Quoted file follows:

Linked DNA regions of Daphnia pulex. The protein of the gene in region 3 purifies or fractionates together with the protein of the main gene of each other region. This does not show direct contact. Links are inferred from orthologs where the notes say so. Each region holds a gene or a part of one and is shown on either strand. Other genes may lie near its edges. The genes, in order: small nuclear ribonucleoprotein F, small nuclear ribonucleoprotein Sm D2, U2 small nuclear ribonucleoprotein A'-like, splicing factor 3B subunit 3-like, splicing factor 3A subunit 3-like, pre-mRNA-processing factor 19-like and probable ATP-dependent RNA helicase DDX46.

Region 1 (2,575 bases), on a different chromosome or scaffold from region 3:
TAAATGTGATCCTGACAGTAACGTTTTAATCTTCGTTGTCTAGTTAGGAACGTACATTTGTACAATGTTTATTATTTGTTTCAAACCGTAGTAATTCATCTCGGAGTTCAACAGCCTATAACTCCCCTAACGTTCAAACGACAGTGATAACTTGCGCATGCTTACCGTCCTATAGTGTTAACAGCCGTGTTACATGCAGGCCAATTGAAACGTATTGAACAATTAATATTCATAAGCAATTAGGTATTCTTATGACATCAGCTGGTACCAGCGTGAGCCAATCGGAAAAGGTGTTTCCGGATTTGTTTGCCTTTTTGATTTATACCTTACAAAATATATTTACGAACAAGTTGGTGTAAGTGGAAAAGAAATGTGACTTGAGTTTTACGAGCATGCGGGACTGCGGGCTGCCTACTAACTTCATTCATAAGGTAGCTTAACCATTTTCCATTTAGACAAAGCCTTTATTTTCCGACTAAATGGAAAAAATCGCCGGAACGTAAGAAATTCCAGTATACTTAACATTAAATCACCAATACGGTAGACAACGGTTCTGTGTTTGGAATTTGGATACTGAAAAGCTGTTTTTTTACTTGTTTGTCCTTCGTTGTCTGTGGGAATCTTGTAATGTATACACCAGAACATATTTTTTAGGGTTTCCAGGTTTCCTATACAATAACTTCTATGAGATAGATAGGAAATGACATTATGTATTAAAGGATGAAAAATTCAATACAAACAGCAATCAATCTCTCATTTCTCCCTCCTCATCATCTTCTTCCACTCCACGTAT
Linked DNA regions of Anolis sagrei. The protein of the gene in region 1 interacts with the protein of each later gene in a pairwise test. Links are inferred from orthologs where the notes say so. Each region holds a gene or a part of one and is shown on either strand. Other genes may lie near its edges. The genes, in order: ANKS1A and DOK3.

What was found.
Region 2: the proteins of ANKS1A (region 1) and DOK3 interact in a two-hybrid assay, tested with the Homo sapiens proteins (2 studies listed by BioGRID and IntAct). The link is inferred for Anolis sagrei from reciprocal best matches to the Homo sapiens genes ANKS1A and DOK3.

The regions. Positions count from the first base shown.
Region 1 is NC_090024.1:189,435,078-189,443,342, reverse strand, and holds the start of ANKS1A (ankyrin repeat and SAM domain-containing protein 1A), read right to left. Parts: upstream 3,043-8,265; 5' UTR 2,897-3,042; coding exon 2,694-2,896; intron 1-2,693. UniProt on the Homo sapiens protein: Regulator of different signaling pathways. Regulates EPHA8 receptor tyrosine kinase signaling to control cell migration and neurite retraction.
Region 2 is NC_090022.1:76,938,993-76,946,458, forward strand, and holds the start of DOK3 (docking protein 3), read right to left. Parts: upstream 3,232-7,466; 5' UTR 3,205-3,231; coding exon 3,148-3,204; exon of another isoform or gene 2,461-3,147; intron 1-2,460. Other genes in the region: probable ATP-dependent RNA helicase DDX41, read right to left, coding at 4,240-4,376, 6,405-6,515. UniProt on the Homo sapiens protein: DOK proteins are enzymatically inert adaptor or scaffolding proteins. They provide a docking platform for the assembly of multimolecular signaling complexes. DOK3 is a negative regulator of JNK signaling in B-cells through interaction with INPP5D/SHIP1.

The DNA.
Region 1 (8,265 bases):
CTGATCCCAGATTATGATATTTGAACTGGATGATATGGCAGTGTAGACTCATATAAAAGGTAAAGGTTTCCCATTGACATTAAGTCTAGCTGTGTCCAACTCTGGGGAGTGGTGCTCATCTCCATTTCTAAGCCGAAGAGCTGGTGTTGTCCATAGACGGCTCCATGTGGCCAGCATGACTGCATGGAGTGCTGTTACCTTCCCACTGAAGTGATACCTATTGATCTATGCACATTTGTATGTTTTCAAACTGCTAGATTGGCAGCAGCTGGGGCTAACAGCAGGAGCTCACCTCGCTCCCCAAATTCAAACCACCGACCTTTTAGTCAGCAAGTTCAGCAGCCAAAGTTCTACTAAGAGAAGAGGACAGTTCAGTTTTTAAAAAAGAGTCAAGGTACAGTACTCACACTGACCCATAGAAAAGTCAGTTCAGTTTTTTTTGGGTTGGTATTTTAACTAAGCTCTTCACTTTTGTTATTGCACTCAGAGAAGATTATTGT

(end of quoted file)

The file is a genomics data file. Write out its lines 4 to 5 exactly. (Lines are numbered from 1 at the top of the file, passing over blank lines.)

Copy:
Linked DNA regions of Anolis sagrei. The protein of the gene in region 1 interacts with the protein of each later gene in a pairwise test. Links are inferred from orthologs where the notes say so. Each region holds a gene or a part of one and is shown on either strand. Other genes may lie near its edges. The genes, in order: ANKS1A and DOK3.

What was found.